From workplace accidents to severe weather and product recalls, no business is immune from crisis situations — including the HVACR sector. Manufacturers, distributors, contractors, and stakeholders throughout the supply chain do their best to safeguard against such incidents. Yet even the most stringent procedures cannot insure against a crisis inflicting damage on a business’ operations or its reputation. As with many aspects of managing a business, advance consideration and planning can help minimize the consequences of a crisis.

A good place to start is by realizing the type of crises facing a business. Most crises fall into one of two categories: “sudden” or “smoldering.” As the name implies, a sudden crisis arises without warning. Industrial accidents, terrorism, workplace violence, and natural disasters are all examples of sudden crisis situations. There is little time to prepare in these situations, and as they are often perceived as situations inflicted on the business, they tend to receive public sympathy. In contrast, smoldering crisis events generally emerge over time and present problems not generally known that could generate negative sentiment if they become public. Examples of smoldering crisis situations include business concerns such as audit findings, board mismanagement, or a potential regulatory violation. A smoldering crisis may rapidly evolve into a sudden crisis. As opposed to sudden crises, these situations are rarely viewed positively.

Regardless of whether a crisis is sudden or smoldering, preparation is imperative. A crisis management plan can help manage either type of crisis. The plan should outline a strategy for assessing vulnerabilities, identify a central spokesperson to deliver all messages, and include specific messages that can be disseminated to stakeholders. While the details of a crisis management plan are beyond the scope of this column, every crisis management plan requires stakeholder communications.

When crafting crisis communications, three best practices can be applied to most situations. These are:

1. Tell the truth: Rarely are all of the facts readily available during a crisis. Trade secrets, confidentiality agreements, and legal issues often limit what can be disclosed. As such, it can be tempting to refrain from making any statement during a crisis situation. But evasiveness naturally breeds suspicion. While organizations should never speculate during a crisis, they can share the truth about what they are doing. For example, “While not all of the facts are clear, we are cooperating with first responders.”

The “why” plus “what” approach is a very useful technique for communicating without speculating or refraining from comment. Using this approach, spokespersons explain “why” they cannot elaborate and follow up with “what” they can share. For example: “While I can’t speculate about the root cause as research is still underway, what I can tell you is (approved statement).”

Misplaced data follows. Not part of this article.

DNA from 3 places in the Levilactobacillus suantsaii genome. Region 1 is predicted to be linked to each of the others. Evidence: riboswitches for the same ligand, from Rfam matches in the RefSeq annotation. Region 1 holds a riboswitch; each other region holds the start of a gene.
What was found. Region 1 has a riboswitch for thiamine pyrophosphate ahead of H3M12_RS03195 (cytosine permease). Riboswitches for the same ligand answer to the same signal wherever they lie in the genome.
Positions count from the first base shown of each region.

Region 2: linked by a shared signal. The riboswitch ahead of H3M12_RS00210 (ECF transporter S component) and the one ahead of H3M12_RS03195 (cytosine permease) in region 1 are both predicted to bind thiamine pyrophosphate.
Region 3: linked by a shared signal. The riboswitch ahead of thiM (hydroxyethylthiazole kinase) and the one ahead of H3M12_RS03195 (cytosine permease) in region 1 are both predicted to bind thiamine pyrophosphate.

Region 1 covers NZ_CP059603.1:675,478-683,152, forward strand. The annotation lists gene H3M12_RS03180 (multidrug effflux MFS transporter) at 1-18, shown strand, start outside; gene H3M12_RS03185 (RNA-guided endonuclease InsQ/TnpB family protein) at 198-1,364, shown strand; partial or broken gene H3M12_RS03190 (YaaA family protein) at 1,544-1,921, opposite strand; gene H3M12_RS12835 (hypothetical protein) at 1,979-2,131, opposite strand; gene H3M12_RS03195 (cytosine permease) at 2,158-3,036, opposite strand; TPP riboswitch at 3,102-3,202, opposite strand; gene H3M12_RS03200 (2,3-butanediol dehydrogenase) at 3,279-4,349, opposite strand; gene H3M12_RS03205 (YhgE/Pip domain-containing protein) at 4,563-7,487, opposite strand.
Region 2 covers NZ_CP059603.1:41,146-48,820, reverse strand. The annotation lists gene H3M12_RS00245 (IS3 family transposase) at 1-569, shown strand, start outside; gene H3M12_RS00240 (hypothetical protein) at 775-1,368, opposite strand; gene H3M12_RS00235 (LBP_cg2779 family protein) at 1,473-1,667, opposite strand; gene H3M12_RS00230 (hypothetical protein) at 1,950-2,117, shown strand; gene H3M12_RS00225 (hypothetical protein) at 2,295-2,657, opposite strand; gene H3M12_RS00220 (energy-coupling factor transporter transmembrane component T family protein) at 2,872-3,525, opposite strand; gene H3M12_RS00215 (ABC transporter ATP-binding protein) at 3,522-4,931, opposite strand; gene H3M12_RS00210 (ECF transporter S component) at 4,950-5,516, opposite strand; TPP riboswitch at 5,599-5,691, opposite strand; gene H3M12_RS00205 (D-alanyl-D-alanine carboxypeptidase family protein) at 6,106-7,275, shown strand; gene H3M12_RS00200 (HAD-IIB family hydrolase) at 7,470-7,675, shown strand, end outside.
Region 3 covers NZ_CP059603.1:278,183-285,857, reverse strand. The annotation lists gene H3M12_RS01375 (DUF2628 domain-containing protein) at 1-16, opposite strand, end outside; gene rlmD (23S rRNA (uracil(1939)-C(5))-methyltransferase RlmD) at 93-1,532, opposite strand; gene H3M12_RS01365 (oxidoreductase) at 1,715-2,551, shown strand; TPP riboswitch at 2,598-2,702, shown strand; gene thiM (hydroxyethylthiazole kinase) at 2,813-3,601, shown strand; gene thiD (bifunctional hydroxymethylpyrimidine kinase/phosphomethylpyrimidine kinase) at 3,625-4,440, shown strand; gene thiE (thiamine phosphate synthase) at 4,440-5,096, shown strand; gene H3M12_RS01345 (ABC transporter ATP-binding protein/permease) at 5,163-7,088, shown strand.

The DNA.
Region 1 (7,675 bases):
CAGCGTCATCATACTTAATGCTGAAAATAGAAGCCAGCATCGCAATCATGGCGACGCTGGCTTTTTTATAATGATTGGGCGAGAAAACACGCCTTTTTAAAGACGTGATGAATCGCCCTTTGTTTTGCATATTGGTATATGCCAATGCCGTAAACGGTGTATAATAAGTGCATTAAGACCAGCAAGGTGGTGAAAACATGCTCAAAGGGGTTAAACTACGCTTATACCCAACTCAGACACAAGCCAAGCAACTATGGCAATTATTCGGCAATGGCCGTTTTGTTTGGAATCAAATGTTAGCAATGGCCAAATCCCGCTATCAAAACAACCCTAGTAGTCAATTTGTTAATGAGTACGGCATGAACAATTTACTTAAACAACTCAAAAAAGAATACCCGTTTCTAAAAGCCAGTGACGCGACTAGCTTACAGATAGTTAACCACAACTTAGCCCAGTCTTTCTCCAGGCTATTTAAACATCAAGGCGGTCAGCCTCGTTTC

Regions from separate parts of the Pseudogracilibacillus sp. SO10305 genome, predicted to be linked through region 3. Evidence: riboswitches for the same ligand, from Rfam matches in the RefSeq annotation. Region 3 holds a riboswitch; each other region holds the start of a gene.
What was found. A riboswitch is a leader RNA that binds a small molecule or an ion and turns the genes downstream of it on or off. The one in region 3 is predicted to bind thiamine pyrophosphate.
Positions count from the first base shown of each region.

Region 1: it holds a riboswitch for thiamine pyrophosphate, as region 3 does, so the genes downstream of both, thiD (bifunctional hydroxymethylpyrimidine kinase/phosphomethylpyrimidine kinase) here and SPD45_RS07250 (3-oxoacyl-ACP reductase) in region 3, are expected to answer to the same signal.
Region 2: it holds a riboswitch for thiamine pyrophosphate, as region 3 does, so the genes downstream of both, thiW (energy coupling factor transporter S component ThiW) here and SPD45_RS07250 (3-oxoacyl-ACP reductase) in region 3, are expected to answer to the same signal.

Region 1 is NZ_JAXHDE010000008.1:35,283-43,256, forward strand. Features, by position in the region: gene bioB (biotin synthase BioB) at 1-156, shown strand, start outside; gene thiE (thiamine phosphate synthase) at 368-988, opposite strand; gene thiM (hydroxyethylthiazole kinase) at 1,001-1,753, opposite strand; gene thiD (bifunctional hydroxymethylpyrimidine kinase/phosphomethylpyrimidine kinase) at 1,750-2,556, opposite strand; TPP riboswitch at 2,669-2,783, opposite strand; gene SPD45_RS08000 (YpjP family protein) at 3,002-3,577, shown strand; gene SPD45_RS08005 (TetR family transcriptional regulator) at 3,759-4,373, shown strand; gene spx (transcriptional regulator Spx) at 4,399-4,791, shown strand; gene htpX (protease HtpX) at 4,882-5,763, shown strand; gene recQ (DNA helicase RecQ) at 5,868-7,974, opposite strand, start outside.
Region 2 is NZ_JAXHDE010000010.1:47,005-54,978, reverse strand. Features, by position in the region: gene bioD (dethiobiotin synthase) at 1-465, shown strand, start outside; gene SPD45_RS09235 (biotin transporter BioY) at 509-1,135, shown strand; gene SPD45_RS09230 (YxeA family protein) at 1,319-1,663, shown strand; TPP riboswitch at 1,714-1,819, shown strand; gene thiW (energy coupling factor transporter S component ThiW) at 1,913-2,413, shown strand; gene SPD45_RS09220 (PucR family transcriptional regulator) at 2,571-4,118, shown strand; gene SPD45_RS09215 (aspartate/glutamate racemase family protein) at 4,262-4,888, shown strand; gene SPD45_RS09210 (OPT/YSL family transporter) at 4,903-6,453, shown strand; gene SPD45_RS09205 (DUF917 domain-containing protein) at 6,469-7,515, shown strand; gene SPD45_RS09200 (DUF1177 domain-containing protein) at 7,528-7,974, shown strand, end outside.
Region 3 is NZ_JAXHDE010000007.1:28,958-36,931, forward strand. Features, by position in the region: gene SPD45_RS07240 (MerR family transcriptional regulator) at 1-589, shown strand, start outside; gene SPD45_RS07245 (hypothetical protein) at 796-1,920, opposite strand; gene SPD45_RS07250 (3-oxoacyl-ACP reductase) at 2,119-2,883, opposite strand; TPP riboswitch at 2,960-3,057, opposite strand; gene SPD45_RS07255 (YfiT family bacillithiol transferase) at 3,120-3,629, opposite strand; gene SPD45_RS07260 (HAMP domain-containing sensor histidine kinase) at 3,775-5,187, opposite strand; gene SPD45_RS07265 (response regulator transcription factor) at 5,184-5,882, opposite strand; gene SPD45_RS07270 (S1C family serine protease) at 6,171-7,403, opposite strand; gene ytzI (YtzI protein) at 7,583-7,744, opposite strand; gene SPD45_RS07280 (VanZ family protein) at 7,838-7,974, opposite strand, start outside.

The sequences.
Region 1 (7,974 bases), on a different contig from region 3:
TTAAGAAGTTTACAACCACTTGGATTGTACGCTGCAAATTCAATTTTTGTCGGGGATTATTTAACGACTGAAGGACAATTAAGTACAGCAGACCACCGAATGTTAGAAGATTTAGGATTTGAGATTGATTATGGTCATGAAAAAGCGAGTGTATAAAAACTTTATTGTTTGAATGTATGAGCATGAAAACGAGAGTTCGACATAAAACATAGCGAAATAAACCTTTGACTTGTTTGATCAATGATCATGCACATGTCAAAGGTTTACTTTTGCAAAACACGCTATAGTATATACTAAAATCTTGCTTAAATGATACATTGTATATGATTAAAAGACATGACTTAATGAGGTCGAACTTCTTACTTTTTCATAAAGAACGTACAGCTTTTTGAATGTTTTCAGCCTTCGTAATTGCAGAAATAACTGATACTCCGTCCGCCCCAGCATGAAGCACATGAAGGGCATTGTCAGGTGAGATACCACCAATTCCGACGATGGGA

2. Tell it fast and with empathy: Not only is it important to tell the truth quickly, but it is important to be empathetic. The 1989 Exxon Valdez oil disaster in Alaska is a good example of the damage that can arise when timeliness and empathy are lacking in communications. The organization’s former chief executive, Lawrence Rawl, waited an entire week to address media following the oil spill. When the executive did speak in a TV interview, he delivered a strong impression that he didn’t really care about the environmental impact of the disaster, committing a huge PR cardinal sin — lack of empathy.

More than 20 years later, former BP CEO Tony Hayward (google “Tony Hayward get my life back”) conducted a number of high-quality media interviews before lamenting halfway through a conversation with a reporter, “There’s no one who wants this thing over more than I do. I’d like my life back.” His comment demonstrated a lack of sympathy for the 11 lives lost and the hundreds of jobs lost due to the incident. Unlike the Exxon leader’s interview, BP’s situation unfolded in the social media era, amplifying the damage of the negative PR as the unfortunate interview was shared digitally.

In any crisis situation, it is imperative to think like a customer and, just as importantly, to talk like a customer. This means putting oneself in the customer’s shoes and actively acknowledging customers’ fears and frustrations. In stark contrast to the corporate speak of a prepared statement, empathy acknowledges that the speaker feels and shares the customer’s pain. Effective crisis messages project empathy and concern while explaining clearly and succinctly what can be shared. The best examples also provide perspective by framing the issue in context: for example, “Each year, our operations produce XX without incident.”

3. Tell employees first: Despite all the efforts companies invest in developing messages for their website and official statements, a company’s employees are usually the most sought-after and trusted source of information. Thus, in crisis situations, it is they who will receive questions from customers, friends, and family about what’s “really” taking place. Employees must be a key audience in any crisis management plan. The plan should educate employees on the issue and provide clear information on how to direct inquiries to the appropriate spokesperson.

Whether sudden or smoldering, the crisis communications best practices outlined above, coupled with a crisis management plan, can help HVACR professionals and others in the energy sector navigate the challenge.

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